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Tiger Tail Soup: A novel of China at war

Nicki Chen

Pages: 288
ISBN: 978-145752-675-6
List Price: 16.95
Category: Fiction
Available: May 2014
Edition: Perfectbound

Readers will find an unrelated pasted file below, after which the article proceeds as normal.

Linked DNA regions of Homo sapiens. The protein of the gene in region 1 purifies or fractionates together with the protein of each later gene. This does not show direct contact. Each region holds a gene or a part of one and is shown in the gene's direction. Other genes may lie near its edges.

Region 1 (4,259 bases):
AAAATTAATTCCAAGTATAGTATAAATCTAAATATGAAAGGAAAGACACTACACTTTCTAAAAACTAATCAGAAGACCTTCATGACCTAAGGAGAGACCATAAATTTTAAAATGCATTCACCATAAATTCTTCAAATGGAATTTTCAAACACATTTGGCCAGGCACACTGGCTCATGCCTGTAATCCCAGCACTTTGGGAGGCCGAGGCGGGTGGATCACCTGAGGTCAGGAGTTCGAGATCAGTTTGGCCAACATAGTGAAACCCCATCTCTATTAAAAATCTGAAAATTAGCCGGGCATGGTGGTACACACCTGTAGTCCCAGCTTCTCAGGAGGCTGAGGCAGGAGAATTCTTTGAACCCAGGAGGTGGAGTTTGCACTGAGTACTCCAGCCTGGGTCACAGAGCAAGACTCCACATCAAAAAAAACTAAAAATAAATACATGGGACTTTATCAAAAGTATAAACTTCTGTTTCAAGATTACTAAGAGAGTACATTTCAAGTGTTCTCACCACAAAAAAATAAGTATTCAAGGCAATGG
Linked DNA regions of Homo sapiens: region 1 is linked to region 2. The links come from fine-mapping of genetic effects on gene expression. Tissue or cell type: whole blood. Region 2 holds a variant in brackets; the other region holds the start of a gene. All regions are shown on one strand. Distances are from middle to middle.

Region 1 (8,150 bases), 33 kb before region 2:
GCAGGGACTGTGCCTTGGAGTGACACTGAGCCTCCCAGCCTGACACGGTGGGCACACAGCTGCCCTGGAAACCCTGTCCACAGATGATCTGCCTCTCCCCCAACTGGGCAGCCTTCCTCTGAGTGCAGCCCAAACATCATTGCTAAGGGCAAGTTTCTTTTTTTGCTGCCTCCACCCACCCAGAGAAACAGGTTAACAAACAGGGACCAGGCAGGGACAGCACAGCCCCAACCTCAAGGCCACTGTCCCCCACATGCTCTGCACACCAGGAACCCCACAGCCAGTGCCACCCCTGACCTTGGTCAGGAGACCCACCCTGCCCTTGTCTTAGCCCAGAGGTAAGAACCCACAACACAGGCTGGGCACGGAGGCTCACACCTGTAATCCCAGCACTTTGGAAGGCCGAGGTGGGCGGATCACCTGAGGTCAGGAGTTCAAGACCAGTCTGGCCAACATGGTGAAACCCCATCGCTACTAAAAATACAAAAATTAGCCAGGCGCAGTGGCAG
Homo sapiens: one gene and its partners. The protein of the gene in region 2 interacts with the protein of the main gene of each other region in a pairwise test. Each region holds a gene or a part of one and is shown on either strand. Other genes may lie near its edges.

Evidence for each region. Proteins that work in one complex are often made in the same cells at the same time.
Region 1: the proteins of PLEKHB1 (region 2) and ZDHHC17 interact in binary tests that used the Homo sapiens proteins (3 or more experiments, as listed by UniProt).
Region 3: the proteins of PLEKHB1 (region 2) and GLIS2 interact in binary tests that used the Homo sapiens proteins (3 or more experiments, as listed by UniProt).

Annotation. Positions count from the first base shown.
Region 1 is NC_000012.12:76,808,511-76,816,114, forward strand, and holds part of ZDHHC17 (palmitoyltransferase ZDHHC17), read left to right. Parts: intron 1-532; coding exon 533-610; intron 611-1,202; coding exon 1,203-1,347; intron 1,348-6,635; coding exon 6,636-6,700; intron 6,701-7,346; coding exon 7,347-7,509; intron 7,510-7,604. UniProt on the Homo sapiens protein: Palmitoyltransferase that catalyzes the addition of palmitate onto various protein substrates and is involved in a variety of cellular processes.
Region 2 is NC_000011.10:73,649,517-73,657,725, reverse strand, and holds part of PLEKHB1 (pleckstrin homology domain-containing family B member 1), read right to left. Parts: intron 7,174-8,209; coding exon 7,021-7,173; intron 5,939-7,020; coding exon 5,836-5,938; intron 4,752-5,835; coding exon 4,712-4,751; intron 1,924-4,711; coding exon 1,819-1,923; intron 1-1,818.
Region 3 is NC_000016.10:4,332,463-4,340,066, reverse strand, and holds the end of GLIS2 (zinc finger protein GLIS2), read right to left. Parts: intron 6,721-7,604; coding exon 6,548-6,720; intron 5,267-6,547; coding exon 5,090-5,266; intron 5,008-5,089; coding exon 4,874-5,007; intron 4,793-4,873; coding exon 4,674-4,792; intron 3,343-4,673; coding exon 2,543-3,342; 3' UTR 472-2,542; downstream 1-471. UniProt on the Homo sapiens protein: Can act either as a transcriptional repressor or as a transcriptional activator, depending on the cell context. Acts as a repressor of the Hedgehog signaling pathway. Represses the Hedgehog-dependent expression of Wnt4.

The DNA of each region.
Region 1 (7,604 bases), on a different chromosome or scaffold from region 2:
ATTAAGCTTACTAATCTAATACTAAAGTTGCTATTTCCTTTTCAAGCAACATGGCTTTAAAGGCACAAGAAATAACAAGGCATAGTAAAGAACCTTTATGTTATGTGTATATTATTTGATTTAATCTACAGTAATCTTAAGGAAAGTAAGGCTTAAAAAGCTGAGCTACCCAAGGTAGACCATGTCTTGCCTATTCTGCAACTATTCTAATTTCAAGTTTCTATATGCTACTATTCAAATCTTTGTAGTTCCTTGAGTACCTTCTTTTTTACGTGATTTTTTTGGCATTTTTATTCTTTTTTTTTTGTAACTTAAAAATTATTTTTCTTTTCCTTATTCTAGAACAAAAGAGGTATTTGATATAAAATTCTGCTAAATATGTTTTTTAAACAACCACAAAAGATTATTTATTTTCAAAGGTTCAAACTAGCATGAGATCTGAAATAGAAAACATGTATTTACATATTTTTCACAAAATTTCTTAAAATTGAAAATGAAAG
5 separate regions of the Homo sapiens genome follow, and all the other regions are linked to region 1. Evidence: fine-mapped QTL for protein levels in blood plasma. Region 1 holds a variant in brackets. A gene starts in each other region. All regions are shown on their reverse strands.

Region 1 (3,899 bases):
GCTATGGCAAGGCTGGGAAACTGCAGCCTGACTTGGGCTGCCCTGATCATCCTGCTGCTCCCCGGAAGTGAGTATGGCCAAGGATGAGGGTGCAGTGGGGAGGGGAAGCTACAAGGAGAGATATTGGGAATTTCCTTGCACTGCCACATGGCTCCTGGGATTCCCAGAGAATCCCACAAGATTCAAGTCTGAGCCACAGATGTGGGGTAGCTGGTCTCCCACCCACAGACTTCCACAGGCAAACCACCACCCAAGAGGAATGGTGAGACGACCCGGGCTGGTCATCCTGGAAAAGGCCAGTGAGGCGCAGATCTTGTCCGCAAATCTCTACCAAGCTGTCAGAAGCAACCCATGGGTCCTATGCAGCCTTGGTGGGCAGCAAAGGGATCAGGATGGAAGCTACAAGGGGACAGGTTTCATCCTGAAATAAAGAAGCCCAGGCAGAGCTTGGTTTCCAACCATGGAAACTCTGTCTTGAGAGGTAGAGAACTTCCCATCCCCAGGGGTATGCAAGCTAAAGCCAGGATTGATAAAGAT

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When bombs fall within earshot of An Lee’s home on the southern Chinese island of Kulangsu, she’s pregnant and her husband is missing. He appears days later wearing the uniform of a Nationalist Chinese Army officer. During the next seven years, she sees him again only twice. She’s left alone to protect their children, her mother, and her mother-in-law. Their island is spared from invasion for a time because of its status as an international treaty port. But on December 7, 1941, the Japanese launch a coordinated attack on Pearl Harbor and all the international enclaves in China. Under occupation, starvation and disease are rampant. Enduring loneliness, fear, and the death of those she loves, An Lee struggles to keep hope alive. In this lyrical and emotionally charged novel inspired by her late husband’s tales, Ms. Chen paints a fascinating portrait of love and resilience in a time of war. Even in wartime, a mother must dream, and An Lee’s repeated dreams of white tigers and a dog-eating monk need interpretation. Traveling to the mainland, she consults with a famous abbot who tells her that her dreams foretell an illustrious life for her son, yet to be born. She hurries home to find that her husband has finally returned, only to leave again the following morning. He can’t promise when he’ll be back. While An Lee waits, she stocks the pantry, buries the family gold, and memorizes her “treasure map.” As bombs fall across the water and refugees in small boats are shot down by Japanese fighter planes, she gathers with her mother and mother-in-law to consider whether they should escape to Hong Kong or Manila. But how can they flee when her mother can barely walk on her crippled bound feet? They decide to stay. Surrounded by the enemy, An Lee gives birth to a son, Ah Chew, her tiger boy. For the next three years, the people on Kulangsu exist as a “solitary island,” neither occupied nor free. One stormy night, a strange man dressed in fisherman’s garb attracts An Lee’s attention by throwing pebbles against her bedroom window. He leads her to where a boat is waiting to take her to a fishing junk anchored offshore, where she will spend one precious night with her husband. Then on December 7, 1941, bombs fall on Pearl Harbor. Simultaneously, Japanese troops march on Kulangsu. They confiscate food and fuel and order a curfew. An Lee joins the Kulangsu Cultural and Resistance League, an underground group that performs anti-Japanese street theater. But when she loses two of the people she loves most, she falls into a deep depression from which only her “tiger boy” can save her.